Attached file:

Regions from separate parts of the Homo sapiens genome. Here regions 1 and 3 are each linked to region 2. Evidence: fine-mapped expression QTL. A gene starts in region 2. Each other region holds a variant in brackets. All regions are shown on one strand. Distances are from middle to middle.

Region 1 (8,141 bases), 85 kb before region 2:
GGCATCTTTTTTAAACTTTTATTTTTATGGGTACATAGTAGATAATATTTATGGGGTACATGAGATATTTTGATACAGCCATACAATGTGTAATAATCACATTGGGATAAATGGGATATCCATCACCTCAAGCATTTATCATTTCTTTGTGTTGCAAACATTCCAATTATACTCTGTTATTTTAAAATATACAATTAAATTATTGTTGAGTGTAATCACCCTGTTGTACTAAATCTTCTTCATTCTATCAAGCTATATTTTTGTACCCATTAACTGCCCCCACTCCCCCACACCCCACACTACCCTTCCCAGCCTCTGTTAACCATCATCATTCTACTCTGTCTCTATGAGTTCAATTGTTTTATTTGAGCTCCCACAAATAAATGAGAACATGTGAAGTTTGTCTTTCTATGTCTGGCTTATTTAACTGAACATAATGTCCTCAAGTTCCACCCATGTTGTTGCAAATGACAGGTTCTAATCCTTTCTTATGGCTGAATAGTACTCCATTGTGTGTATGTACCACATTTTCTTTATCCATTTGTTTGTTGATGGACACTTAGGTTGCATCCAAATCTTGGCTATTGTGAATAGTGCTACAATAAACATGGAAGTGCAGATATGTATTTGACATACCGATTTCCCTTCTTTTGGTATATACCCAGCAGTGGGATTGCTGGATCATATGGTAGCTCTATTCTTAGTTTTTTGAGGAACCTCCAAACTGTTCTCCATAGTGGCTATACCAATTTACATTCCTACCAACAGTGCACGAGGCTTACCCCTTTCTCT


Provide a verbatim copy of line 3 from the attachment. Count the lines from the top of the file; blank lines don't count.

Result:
GGCATCTTTTTTAAACTTTTATTTTTATGGGTACATAGTAGATAATATTTATGGGGTACATGAGATATTTTGATACAGCCATACAATGTGTAATAATCACATTGGGATAAATGGGATATCCATCACCTCAAGCATTTATCATTTCTTTGTGTTGCAAACATTCCAATTATACTCTGTTATTTTAAAATATACAATTAAATTATTGTTGAGTGTAATCACCCTGTTGTACTAAATCTTCTTCATTCTATCAAGCTATATTTTTGTACCCATTAACTGCCCCCACTCCCCCACACCCCACACTACCCTTCCCAGCCTCTGTTAACCATCATCATTCTACTCTGTCTCTATGAGTTCAATTGTTTTATTTGAGCTCCCACAAATAAATGAGAACATGTGAAGTTTGTCTTTCTATGTCTGGCTTATTTAACTGAACATAATGTCCTCAAGTTCCACCCATGTTGTTGCAAATGACAGGTTCTAATCCTTTCTTATGGCTGAATAGTACTCCATTGTGTGTATGTACCACATTTTCTTTATCCATTTGTTTGTTGATGGACACTTAGGTTGCATCCAAATCTTGGCTATTGTGAATAGTGCTACAATAAACATGGAAGTGCAGATATGTATTTGACATACCGATTTCCCTTCTTTTGGTATATACCCAGCAGTGGGATTGCTGGATCATATGGTAGCTCTATTCTTAGTTTTTTGAGGAACCTCCAAACTGTTCTCCATAGTGGCTATACCAATTTACATTCCTACCAACAGTGCACGAGGCTTACCCCTTTCTCT